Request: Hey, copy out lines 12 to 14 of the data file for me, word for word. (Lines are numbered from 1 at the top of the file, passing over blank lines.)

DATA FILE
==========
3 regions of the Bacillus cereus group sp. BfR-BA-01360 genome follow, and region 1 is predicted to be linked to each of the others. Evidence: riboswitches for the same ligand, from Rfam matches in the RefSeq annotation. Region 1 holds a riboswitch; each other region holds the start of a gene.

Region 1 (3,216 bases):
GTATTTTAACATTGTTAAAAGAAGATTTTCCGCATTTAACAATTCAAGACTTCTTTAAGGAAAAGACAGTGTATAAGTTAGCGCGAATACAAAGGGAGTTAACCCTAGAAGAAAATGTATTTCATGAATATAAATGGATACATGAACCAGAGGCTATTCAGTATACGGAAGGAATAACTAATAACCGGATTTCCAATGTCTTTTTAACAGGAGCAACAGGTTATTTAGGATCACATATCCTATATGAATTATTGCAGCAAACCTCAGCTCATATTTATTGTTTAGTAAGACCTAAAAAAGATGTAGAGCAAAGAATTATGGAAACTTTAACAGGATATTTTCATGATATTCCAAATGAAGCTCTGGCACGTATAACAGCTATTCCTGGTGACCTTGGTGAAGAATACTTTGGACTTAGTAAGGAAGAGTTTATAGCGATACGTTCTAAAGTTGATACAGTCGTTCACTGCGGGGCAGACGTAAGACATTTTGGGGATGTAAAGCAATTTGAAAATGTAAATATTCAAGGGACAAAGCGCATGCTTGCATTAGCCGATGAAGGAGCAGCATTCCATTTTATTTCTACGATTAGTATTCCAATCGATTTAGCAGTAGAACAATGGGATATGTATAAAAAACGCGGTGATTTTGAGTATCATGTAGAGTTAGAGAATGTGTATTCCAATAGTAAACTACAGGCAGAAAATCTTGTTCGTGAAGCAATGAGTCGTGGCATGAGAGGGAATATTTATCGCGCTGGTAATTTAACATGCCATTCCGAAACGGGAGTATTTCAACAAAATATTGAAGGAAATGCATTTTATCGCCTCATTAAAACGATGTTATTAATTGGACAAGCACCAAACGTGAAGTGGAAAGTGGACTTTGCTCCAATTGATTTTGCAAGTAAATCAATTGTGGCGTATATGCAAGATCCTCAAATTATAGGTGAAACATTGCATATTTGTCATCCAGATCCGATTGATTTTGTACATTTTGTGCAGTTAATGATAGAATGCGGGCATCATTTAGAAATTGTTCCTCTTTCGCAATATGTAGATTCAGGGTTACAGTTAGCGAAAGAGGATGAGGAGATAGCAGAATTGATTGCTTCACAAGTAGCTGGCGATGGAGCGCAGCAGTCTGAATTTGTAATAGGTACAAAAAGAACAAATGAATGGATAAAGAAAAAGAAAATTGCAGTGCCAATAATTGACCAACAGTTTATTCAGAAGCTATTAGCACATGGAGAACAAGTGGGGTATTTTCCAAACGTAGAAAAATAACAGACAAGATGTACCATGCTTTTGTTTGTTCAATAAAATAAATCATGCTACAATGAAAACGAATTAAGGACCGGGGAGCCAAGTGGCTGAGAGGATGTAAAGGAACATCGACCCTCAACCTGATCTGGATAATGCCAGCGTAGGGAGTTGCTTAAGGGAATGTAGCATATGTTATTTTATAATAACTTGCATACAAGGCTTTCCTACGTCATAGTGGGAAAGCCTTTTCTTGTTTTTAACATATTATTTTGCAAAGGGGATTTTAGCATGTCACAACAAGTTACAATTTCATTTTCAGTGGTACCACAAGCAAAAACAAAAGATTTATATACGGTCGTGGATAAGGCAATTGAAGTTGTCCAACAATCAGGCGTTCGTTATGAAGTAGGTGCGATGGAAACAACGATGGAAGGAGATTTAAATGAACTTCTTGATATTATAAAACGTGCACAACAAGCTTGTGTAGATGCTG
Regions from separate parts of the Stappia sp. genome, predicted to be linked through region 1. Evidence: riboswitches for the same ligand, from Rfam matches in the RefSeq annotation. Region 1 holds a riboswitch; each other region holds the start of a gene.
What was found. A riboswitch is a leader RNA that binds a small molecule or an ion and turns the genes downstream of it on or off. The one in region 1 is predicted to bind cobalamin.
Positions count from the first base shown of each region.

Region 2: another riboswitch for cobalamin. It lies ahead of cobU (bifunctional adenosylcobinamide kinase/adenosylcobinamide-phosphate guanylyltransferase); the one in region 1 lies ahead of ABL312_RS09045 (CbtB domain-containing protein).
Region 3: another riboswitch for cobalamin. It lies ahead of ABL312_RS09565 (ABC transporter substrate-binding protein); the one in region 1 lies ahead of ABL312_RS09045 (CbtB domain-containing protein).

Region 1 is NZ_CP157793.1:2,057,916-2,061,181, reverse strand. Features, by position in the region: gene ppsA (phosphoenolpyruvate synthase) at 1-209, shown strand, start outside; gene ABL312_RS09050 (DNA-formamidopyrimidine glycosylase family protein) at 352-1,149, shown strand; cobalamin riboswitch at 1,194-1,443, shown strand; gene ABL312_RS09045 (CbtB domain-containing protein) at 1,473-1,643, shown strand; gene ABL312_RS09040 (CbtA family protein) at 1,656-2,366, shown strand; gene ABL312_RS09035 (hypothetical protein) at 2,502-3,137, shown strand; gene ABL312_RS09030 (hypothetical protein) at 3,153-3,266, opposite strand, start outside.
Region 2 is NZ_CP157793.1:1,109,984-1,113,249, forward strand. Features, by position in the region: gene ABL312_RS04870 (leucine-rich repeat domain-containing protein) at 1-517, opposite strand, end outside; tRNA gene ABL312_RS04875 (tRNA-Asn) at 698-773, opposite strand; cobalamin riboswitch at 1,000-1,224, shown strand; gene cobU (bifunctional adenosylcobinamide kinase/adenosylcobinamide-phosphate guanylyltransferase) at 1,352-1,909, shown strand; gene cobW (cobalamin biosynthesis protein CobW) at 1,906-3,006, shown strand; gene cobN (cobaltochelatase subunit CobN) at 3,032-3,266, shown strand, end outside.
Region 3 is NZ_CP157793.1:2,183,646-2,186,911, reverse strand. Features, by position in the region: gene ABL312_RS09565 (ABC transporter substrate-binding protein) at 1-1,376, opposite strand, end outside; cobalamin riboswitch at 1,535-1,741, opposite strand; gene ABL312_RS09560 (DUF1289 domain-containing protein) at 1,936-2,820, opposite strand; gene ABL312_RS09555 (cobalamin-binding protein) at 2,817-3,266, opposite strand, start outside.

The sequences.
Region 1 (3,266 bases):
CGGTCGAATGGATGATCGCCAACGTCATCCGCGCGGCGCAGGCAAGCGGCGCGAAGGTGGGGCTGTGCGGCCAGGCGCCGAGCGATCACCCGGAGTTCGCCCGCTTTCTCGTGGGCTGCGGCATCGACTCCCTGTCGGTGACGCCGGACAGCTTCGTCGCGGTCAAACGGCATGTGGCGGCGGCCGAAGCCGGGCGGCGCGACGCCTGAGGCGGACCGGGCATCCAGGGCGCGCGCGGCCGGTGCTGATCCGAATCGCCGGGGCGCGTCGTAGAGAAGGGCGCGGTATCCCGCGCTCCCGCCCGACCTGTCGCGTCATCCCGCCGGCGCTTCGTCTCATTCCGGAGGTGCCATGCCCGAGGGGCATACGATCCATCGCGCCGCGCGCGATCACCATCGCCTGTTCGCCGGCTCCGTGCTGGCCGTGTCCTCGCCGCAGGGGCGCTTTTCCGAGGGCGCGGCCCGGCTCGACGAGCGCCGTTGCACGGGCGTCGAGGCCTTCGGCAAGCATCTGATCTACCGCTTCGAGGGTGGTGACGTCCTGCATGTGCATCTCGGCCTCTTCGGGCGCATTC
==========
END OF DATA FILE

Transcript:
The sequences.
Region 1 (3,266 bases):
CGGTCGAATGGATGATCGCCAACGTCATCCGCGCGGCGCAGGCAAGCGGCGCGAAGGTGGGGCTGTGCGGCCAGGCGCCGAGCGATCACCCGGAGTTCGCCCGCTTTCTCGTGGGCTGCGGCATCGACTCCCTGTCGGTGACGCCGGACAGCTTCGTCGCGGTCAAACGGCATGTGGCGGCGGCCGAAGCCGGGCGGCGCGACGCCTGAGGCGGACCGGGCATCCAGGGCGCGCGCGGCCGGTGCTGATCCGAATCGCCGGGGCGCGTCGTAGAGAAGGGCGCGGTATCCCGCGCTCCCGCCCGACCTGTCGCGTCATCCCGCCGGCGCTTCGTCTCATTCCGGAGGTGCCATGCCCGAGGGGCATACGATCCATCGCGCCGCGCGCGATCACCATCGCCTGTTCGCCGGCTCCGTGCTGGCCGTGTCCTCGCCGCAGGGGCGCTTTTCCGAGGGCGCGGCCCGGCTCGACGAGCGCCGTTGCACGGGCGTCGAGGCCTTCGGCAAGCATCTGATCTACCGCTTCGAGGGTGGTGACGTCCTGCATGTGCATCTCGGCCTCTTCGGGCGCATTC